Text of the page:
NAS helped fill the gap by making it easier to store, access, and transfer your files while you were in the local network. You could even share files and set up permissions with people in your household or small business. But what about when you left the building? What about dealing with high costs of ownership (failed disks, constantly needing to expand capacity, etc.)? Who would want to maintain physical hardware themselves when someone else could do it better and more cheaply?
Faster internet and Dropbox ushered in the era of affordable Cloud Storage with promises of anytime, anywhere access. Elasticity and scalability. Redundancy for guaranteed availability and protection against hardware failure. Application layer capabilities like sharing, file comments, versioning, and more. Yes, cloud storage IS truly awesome, and we believe in it.
But unfortunately for most people, problems kept lurking under the surface...
- “How do I get ALL of my files into the cloud? How do I live and work in the cloud?”
- “What happens when my cloud storage provider goes out of business?”(RIP, Copy.com)
- “How do I keep my cloud storage provider from viewing my files?”
- “What if I have multiple storage accounts?”
- “What if I have multiple storage accounts from the same provider?”
A reimagined world
Another remake of the same movie isn’t enough. If we were to reimagine what storage should be like, we wouldn’t want any of those old limitations. The tenets of new storage would be:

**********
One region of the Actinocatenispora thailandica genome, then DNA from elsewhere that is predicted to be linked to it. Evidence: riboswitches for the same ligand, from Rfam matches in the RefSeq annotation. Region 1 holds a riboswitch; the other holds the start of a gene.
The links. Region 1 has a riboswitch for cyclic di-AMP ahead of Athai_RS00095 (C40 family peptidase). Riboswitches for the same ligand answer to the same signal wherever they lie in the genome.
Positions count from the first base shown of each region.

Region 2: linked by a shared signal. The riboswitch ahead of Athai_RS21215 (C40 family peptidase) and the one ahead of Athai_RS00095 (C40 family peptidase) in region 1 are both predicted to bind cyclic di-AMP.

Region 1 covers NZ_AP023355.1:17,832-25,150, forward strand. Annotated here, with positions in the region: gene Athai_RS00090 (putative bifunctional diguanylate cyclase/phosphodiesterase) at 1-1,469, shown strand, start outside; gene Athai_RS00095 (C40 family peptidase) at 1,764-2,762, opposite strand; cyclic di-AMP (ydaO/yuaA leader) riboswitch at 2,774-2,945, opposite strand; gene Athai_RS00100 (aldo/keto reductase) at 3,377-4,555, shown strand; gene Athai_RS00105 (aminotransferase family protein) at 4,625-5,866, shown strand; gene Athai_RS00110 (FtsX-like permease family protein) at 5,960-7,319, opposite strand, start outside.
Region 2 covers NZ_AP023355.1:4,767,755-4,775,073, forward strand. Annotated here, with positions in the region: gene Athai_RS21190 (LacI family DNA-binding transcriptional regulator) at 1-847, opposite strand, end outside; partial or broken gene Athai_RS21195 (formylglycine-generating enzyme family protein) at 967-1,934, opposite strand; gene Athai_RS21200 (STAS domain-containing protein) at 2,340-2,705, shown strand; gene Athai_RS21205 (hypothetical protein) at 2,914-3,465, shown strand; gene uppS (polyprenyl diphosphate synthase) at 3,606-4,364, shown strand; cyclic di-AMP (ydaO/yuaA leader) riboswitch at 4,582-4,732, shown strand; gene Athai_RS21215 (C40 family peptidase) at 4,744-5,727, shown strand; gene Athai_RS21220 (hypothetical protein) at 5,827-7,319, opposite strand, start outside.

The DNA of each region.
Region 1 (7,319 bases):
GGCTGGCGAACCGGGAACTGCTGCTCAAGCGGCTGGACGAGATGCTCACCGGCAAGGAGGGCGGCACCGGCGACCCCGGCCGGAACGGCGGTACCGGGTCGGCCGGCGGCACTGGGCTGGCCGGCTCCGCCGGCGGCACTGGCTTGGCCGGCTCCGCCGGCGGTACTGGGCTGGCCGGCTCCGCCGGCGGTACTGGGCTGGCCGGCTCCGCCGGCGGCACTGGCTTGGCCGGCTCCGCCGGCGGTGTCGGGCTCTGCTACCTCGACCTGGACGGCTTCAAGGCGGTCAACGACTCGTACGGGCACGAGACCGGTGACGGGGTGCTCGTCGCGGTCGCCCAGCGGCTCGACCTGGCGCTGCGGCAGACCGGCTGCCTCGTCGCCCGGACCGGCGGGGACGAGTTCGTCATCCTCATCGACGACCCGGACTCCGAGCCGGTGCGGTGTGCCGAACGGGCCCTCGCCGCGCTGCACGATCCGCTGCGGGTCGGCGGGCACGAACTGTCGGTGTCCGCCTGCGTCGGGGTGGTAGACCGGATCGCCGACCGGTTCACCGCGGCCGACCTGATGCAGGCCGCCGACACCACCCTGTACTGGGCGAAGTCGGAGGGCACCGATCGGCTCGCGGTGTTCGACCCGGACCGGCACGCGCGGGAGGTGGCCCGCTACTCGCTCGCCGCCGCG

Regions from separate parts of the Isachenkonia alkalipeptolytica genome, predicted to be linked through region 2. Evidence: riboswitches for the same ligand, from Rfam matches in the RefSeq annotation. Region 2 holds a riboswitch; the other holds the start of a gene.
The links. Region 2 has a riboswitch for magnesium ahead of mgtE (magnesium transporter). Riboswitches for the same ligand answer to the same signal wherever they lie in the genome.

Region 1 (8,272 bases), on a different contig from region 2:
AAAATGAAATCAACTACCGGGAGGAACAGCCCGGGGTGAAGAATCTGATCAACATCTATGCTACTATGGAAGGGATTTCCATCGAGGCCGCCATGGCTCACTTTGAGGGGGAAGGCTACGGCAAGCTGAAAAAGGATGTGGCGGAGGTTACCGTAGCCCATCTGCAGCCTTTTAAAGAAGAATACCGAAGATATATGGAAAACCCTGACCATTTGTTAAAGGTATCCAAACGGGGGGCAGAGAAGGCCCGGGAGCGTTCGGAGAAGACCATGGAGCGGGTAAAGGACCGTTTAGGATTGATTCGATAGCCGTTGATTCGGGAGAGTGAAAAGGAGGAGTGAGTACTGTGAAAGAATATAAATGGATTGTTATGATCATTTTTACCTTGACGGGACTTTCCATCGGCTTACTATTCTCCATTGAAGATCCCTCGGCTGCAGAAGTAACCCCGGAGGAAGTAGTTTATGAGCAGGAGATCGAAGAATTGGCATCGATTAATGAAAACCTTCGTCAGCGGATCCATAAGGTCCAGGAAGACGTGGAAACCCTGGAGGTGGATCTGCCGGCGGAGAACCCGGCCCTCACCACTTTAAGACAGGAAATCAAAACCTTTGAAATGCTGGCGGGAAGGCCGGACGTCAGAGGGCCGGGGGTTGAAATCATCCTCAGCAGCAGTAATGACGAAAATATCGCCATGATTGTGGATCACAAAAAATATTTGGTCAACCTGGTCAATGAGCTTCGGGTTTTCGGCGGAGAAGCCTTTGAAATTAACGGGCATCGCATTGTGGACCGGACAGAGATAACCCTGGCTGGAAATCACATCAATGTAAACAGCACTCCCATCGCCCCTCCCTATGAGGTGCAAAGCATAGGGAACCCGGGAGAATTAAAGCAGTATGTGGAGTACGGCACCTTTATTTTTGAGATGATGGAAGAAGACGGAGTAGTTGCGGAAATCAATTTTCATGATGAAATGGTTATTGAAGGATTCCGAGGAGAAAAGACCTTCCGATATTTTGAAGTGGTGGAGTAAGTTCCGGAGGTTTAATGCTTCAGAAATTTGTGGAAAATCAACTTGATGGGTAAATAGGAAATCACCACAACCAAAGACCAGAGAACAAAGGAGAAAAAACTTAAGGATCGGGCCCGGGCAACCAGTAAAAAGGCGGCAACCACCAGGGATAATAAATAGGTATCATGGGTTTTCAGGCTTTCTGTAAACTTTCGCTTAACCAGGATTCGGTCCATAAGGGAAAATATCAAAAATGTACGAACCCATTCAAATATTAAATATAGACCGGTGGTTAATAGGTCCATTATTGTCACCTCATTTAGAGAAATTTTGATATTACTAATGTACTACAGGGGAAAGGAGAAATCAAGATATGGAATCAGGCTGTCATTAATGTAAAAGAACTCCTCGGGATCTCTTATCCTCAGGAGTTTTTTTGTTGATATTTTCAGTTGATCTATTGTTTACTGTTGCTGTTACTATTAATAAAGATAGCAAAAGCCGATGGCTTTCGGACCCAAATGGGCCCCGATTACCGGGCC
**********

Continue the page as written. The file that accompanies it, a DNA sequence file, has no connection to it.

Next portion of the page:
- Everyone should be able to fully adopt cloud storage, actually taking advantage of low cost, unlimited storage. Moving everything into the cloud shouldn’t be such a struggle.
- Nobody should be tied to a single cloud storage provider. We should be free to pick and choose which providers we want, mixing and matching according to our needs.
- It should be convenient to access any cloud storage that we have by going to one place.
- We should be able to consume our files from any of our devices whenever we want.
- We should all feel safe about the files we put into the cloud.
But the world at large is stuck in the past era of storage. We have scattered cloud storage accounts. We cling to our physical media as well — USB drives gathering dust, unsorted photos sitting in SD cards, files scattered on old laptop and desktop computers.
How do we move on?
The future is already here
The point of the cloud is that it is no longer about physical limitations. Files should be completely portable. Having files scattered all over the place is also not a problem — it may even be the new way of life. We just need a way to collect it all together so that it stays accessible, organized, and portable forever.